The voice of De Anza since 1967.

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The voice of De Anza since 1967.

La Voz News

The voice of De Anza since 1967.

La Voz News

Electricity calculator design shocks De Anza Hackathon

Lion Park
Team Energy Mate with their homemade gadget that tracks and calculates electricity spent, taken on Oct. 21. From left: computer science major students Inky Ganbold, 21, Madhav Shukla, 17, and Connor Petri, 22.

De Anza Hacks hosted its second annual Collegiate Hackathon at the SC1102 building on campus to gather computer science enthusiasts on Oct. 20 and 21.

The two-day event started with participants meeting their peers and creating teams to brainstorm a useful, practical, and resourceful creation that reflects their skill and creativity.

De Anza Hacks, a group of clubs focused on creativity through technology, organized the Hackathon to uphold the creative virtues of the STEM field.

Competitors of the De Anza Hackathon nervously await the announcement of the top 5 teams. The top five finalists will present their projects in front of a panel of judges for a final evaluation, taken on Oct. 21. (Lion Park)

“Hosting a 48-hour event is not for the weak of heart, but the experience has for sure been worth it,” De Anza Hacks member and Hackathon organizer Kaitlyn Khieu, 19, cognitive science major, said.

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Khieu and the other organizers said they wanted to put on the Hackathon to continue the event’s legacy.

“The Hackathon is a great way for the computer science community and engineering-oriented students to come together and show off their skills with what they’ve learned here,” Khieu said. “Although most of us will be transferring next year, we hope to inspire other students to continue this wonderful event.”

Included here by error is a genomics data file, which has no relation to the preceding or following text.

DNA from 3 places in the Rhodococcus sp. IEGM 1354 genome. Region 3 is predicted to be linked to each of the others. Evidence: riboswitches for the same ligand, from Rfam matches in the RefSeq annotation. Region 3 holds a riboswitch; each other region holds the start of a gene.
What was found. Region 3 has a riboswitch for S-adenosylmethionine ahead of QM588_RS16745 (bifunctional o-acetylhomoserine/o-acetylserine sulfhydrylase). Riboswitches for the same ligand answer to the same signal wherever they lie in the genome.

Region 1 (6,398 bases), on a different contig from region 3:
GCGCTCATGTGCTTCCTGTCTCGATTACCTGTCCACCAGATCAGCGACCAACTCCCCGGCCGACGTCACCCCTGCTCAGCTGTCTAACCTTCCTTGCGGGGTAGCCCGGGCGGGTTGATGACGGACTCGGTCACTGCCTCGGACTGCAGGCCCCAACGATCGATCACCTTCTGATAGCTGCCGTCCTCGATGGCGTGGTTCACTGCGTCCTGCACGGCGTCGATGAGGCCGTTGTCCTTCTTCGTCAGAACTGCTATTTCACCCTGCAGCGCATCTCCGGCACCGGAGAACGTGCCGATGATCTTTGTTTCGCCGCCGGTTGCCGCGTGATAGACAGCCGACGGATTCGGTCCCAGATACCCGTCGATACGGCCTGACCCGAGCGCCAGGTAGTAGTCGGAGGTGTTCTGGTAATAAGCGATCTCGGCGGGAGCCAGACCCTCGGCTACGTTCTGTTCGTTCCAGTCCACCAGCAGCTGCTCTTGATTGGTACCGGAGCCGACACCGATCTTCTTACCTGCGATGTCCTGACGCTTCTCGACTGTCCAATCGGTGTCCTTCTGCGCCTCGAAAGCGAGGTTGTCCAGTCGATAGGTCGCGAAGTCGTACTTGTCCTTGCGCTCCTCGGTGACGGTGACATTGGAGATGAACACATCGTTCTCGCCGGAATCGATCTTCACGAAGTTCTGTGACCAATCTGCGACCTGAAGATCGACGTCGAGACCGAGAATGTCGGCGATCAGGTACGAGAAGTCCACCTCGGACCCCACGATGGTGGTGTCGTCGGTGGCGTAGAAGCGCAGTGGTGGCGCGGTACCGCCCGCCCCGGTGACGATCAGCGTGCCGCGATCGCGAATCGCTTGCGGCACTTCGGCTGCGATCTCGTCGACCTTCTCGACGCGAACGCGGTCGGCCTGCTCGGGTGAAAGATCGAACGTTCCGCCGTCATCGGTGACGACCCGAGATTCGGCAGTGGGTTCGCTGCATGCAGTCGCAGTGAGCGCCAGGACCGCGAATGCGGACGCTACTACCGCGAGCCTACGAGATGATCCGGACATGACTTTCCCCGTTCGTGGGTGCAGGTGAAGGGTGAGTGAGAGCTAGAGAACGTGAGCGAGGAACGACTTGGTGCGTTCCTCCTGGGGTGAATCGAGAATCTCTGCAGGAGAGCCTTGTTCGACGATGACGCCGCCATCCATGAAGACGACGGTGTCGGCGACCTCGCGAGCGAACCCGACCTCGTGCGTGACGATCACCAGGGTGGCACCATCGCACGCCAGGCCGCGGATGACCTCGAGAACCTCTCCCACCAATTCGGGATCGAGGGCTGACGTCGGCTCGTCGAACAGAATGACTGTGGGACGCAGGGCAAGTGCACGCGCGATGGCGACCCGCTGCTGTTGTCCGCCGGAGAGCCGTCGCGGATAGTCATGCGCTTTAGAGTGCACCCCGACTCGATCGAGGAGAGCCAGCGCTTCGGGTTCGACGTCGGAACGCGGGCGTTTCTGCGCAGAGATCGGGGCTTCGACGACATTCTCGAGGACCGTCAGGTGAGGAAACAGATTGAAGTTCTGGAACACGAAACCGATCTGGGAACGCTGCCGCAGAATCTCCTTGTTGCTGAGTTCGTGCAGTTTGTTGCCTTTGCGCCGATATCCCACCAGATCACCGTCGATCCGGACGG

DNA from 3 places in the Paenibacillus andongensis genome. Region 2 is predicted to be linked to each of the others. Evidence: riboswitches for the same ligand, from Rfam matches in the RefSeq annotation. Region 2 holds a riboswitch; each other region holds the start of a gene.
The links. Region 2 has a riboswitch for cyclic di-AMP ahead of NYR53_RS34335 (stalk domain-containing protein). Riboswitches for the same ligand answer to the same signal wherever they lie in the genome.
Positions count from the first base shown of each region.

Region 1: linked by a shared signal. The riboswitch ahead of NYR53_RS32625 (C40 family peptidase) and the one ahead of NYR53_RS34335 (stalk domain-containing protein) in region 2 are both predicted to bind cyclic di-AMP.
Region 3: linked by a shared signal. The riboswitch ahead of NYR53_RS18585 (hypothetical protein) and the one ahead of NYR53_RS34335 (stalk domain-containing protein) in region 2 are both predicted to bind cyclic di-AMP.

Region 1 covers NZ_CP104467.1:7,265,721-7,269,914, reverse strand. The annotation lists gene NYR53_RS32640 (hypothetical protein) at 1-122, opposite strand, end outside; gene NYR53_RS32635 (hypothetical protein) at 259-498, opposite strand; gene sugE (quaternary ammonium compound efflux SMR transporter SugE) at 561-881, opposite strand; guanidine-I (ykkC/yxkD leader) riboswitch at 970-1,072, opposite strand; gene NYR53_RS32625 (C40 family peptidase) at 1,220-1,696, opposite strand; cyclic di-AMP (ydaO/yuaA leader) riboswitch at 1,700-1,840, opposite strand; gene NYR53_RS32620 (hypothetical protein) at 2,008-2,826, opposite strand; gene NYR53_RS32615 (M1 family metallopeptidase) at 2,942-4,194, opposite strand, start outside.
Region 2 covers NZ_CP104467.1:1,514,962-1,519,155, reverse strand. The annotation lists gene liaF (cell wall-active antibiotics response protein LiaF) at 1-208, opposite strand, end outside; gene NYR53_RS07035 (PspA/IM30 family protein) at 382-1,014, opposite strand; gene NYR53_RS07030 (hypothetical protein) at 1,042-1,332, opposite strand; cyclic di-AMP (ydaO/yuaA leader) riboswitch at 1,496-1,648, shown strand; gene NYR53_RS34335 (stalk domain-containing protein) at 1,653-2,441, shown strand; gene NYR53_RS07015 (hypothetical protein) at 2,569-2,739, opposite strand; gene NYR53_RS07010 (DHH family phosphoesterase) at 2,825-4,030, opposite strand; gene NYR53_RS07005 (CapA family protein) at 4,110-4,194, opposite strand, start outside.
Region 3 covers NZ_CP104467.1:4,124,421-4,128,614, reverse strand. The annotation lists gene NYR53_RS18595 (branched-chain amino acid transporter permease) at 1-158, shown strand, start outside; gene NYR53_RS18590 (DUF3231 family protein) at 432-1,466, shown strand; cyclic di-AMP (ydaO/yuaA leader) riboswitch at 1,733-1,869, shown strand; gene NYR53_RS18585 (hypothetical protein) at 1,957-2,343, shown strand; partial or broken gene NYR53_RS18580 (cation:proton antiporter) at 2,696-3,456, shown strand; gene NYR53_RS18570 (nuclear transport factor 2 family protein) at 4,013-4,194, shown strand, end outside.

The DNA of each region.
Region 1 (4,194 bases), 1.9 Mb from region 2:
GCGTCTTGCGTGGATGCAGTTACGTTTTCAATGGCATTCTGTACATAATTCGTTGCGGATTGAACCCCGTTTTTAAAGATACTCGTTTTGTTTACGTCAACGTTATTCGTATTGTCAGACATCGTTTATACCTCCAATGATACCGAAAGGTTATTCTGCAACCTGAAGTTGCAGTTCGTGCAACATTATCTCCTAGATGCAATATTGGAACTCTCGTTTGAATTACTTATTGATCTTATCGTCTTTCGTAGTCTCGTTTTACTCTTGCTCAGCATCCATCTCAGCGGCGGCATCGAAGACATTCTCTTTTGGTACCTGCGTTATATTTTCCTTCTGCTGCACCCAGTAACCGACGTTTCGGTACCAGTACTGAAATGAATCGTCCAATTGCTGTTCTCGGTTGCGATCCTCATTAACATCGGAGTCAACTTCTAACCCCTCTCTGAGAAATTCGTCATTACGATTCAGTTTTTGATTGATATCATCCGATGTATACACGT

Members of the Energy Mates team, Madhav Shukla, Inky Ganbold, and Connor Petri, hold their awards after winning first place with the electricity calculator, taken on Oct. 21. (Lion Park)

Among the teams, Energy Mate members and computer science students Connor Petri, 22, Madhav Shukla, 17, and Inky Ganbold, 21, won first place with a device and software that calculated the usage of electricity and money spent to power household devices.

Followed by Team Physicks in second place and Team Elements in third place.

Petri said he joined the competition motivated by his drive to become a better programmer.

“I got to work with so many wonderful and smart people today and yesterday. I’ve learned so much,” Petri said. “We got to build a full stack application and that was an invaluable experience for me bringing what I’ve learned at De Anza to a real-world application.”

Shukla is a senior at Cupertino High School dual-enrolled at De Anza, said he was delighted by the dynamic of the competition.

“The team dynamic has been great so far,” Shukla said. “Although the objective varies for everyone, for us, this is our first hackathon (so) we didn’t go in with any expectations or worries because we just wanted to see what it would be like to work with others.”

Ganbold, who created the homemade device that calculated electricity usage using a small lightbulb overnight, said that he was proud of the team.

“I burned my hands so much by soldering the device together, but all of it was worth the effort,” Ganbold said. “I was fortunate to work with such a talented team and I was pleased to work together even without the result.”

Panelists, judges, and staff of the De Anza Hackathon, taken on Oct. 21. (Lion Park)

Computer science professor and Hackathon judge Ron Kleinman commented on all the attendees’ brilliance at the Hackathon.

“De Anza has a vibrant CIS (computer information science) community,” Kleinman said. “It’s no wonder we’re tops in transfers.”

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Lion Park
Lion Park, Opinion Editor
Lion's interest in journalism lies in the phrase "show, don't tell". As creative as words can be in drawing a mental image, Lion believes photography shows what true reality is. Through La Voz, he hopes to spread conviction within his readers' hearts.

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